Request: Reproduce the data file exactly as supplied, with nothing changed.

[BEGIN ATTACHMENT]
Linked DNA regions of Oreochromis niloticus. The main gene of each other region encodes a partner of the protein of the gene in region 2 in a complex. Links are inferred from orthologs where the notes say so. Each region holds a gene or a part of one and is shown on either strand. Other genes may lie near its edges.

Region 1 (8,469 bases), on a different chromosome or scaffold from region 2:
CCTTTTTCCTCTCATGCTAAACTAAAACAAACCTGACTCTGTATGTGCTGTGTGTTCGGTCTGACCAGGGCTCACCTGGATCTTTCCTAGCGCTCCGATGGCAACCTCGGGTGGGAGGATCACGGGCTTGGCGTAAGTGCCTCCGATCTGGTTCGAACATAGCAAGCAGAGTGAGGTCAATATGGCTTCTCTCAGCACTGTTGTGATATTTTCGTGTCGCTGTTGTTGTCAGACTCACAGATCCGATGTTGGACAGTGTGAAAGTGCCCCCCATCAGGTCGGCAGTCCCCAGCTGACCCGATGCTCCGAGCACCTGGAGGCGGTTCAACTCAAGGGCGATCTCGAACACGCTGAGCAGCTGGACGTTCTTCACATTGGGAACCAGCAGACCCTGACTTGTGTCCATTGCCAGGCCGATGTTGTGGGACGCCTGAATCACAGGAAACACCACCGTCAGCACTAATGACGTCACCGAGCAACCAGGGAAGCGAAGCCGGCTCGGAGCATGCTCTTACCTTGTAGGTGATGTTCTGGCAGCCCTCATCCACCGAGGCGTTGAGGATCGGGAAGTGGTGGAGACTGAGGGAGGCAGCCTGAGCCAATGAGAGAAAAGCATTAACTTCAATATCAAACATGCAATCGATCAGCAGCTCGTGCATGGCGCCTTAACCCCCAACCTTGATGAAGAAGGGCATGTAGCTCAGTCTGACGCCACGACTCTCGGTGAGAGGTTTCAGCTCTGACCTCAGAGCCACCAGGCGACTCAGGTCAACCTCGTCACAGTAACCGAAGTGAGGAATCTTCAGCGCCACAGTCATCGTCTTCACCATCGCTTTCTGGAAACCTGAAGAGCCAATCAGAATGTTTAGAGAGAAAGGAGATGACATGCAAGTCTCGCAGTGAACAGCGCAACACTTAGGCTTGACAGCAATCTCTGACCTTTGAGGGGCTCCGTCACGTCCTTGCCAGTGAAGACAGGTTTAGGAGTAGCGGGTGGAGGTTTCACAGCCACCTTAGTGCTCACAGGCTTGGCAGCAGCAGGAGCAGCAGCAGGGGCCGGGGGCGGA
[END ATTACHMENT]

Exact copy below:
Linked DNA regions of Oreochromis niloticus. The main gene of each other region encodes a partner of the protein of the gene in region 2 in a complex. Links are inferred from orthologs where the notes say so. Each region holds a gene or a part of one and is shown on either strand. Other genes may lie near its edges.

Region 1 (8,469 bases), on a different chromosome or scaffold from region 2:
CCTTTTTCCTCTCATGCTAAACTAAAACAAACCTGACTCTGTATGTGCTGTGTGTTCGGTCTGACCAGGGCTCACCTGGATCTTTCCTAGCGCTCCGATGGCAACCTCGGGTGGGAGGATCACGGGCTTGGCGTAAGTGCCTCCGATCTGGTTCGAACATAGCAAGCAGAGTGAGGTCAATATGGCTTCTCTCAGCACTGTTGTGATATTTTCGTGTCGCTGTTGTTGTCAGACTCACAGATCCGATGTTGGACAGTGTGAAAGTGCCCCCCATCAGGTCGGCAGTCCCCAGCTGACCCGATGCTCCGAGCACCTGGAGGCGGTTCAACTCAAGGGCGATCTCGAACACGCTGAGCAGCTGGACGTTCTTCACATTGGGAACCAGCAGACCCTGACTTGTGTCCATTGCCAGGCCGATGTTGTGGGACGCCTGAATCACAGGAAACACCACCGTCAGCACTAATGACGTCACCGAGCAACCAGGGAAGCGAAGCCGGCTCGGAGCATGCTCTTACCTTGTAGGTGATGTTCTGGCAGCCCTCATCCACCGAGGCGTTGAGGATCGGGAAGTGGTGGAGACTGAGGGAGGCAGCCTGAGCCAATGAGAGAAAAGCATTAACTTCAATATCAAACATGCAATCGATCAGCAGCTCGTGCATGGCGCCTTAACCCCCAACCTTGATGAAGAAGGGCATGTAGCTCAGTCTGACGCCACGACTCTCGGTGAGAGGTTTCAGCTCTGACCTCAGAGCCACCAGGCGACTCAGGTCAACCTCGTCACAGTAACCGAAGTGAGGAATCTTCAGCGCCACAGTCATCGTCTTCACCATCGCTTTCTGGAAACCTGAAGAGCCAATCAGAATGTTTAGAGAGAAAGGAGATGACATGCAAGTCTCGCAGTGAACAGCGCAACACTTAGGCTTGACAGCAATCTCTGACCTTTGAGGGGCTCCGTCACGTCCTTGCCAGTGAAGACAGGTTTAGGAGTAGCGGGTGGAGGTTTCACAGCCACCTTAGTGCTCACAGGCTTGGCAGCAGCAGGAGCAGCAGCAGGGGCCGGGGGCGGA